Workers at the Lava mobile phone manufacturing facility in Noida, India. 

Hindustan Times | Hindustan Times | Getty Images

India wants to be the top manufacturer in Asia as companies shift away from China, but first it needs to lower taxes and improve supply chain efficiency if it wants to dethrone Vietnam.

The U.S. has pursued a “friendshoring” agenda as competition with China increases. The Biden administration has encouraged American companies to move electronics and technology manufacturing operations out of China and into friendlier countries, particularly Vietnam and India in Asia-Pacific.

“Both Democrats and Republicans see China as a challenge. And every boardroom in the U.S. is asking a CEO what their derisking strategy from China is,” said Mukesh Aghi, president and CEO of the U.S.-India Strategic Partnership Forum

Vietnam’s head start

India and Vietnam are attractive manufacturing alternatives for foreign investors and companies, due in part to low labor costs. Between the two, however, Vietnam is still way ahead with 2023 exports totaling $96.99 billion, compared with India’s $75.65 billion.

“Vietnam has been known for their ability to manufacture electronics. India is just getting into that game, so that provides Vietnam with a competitive advantage,” said Samir Kapadia, CEO of India Index and managing principal at Vogel Group.

While India’s relationship with the U.S. has warmed, especially after Prime Minister Narendra Modi’s state visit to the White House in June, Vietnam has had a trade and investment deal with Washington since 2007.

Another key advantage for Vietnam is a more simple proposition compared with India, which Aghi noted has “29 states and every state has a policy which may be different.”

“Vietnam has an upper hand when it comes to economies of scale manufacturing where its mostly manual labor,” Nari Viswanathan, senior director of supply chain strategy at software firm Coupa.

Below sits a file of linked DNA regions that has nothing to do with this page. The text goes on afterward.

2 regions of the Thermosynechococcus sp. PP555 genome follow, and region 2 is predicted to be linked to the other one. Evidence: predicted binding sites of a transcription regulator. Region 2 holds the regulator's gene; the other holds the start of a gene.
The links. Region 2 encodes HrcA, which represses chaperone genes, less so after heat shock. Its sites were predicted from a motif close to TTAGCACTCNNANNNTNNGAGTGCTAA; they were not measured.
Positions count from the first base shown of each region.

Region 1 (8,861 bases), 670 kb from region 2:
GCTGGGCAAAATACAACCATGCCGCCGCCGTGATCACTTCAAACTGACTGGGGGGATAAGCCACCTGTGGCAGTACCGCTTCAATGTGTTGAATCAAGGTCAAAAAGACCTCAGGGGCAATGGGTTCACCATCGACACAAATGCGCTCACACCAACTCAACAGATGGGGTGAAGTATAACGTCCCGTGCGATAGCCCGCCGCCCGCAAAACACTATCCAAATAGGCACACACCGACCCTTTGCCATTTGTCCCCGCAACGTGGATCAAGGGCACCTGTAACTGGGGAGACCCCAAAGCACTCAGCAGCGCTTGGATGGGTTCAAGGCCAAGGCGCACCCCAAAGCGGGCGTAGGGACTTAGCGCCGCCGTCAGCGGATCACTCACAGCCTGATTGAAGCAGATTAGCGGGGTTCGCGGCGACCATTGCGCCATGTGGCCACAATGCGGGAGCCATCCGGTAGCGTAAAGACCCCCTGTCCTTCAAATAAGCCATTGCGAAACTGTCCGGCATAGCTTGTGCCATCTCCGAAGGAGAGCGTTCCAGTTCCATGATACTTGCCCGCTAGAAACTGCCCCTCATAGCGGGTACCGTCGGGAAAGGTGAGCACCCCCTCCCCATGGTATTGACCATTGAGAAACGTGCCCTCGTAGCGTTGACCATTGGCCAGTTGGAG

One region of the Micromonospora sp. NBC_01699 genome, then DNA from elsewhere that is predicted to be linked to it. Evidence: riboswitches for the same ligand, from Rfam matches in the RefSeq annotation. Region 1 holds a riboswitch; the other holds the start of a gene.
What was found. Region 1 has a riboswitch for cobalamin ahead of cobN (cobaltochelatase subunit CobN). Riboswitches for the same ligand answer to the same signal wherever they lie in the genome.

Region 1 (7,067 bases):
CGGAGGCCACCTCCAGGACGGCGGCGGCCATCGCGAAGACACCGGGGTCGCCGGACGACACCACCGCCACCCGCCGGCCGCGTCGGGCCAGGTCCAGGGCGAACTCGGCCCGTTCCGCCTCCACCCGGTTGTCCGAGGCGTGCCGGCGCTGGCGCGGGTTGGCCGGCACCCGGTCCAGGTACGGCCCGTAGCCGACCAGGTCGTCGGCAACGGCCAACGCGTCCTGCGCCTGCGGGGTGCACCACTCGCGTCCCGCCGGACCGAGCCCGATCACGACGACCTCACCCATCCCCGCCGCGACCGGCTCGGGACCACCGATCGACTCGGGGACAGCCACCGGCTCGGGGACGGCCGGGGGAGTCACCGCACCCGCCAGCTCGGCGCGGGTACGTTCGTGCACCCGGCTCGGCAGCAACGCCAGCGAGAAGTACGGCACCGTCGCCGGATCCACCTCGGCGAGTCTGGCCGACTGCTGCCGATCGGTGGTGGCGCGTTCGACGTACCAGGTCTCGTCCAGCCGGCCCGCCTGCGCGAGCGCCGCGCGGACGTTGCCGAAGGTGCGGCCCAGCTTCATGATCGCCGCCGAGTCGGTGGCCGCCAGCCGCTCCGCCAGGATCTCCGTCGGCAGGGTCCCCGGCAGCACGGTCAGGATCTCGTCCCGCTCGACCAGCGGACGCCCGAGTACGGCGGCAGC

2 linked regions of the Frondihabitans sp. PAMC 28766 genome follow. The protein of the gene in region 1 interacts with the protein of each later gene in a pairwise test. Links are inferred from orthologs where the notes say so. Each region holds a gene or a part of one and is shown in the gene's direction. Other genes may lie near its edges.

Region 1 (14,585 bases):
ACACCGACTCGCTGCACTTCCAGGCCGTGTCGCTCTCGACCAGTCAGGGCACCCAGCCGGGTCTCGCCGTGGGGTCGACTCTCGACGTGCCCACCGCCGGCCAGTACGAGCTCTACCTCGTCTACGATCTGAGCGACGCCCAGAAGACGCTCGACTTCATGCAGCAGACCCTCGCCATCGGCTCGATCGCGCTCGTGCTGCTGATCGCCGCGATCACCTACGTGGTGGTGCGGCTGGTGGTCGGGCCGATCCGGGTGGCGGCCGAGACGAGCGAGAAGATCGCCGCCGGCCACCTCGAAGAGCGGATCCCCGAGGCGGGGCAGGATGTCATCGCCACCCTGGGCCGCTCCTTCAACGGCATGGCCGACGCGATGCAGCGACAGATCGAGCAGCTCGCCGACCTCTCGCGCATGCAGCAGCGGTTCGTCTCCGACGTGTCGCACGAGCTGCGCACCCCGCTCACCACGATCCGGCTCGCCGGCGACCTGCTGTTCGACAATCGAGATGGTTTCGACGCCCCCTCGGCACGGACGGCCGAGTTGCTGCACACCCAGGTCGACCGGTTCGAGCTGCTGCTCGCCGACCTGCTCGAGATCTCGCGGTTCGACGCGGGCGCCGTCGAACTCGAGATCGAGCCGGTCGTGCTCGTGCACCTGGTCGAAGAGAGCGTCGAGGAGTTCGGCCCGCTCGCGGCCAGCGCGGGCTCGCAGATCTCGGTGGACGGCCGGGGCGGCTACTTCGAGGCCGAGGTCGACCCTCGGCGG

Sectors that require intensive manual labor and have low profit margins such as apparel manufacturing are “not going to move the needle” for India,” Viswanathan noted.

U.S. tech giants are increasingly bringing part of their supply chains to the South Asian country. The Financial Times reported in December that Apple told component suppliers it will source batteries from Indian factories for its upcoming iPhone 16. The company has weighed expanding operations in India since 2016, when CEO Tim Cook visited Indian Prime Minister Narendra Modi. Google is also set to begin Pixel phone production in India by the second quarter.

Import taxes remain high

One hurdle for India’s manufacturing hub ambitions is the country’s 10% import duty for information and communication technologies. This is higher than Vietnam’s average import duties of around 5%, according to Andy Ho, chief investment officer at VinaCapital.

India’s import taxes were intended to protect domestic manufacturers, but lowering those duties will be part of the government’s efforts to attract foreign firms to manufacture goods within the country.

“2024 will be a year of Prime Minister Modi winding down many of these tariffs, but he’s going to do it focused on an industry by industry basis, and not a country by country basis,” Kapadia added.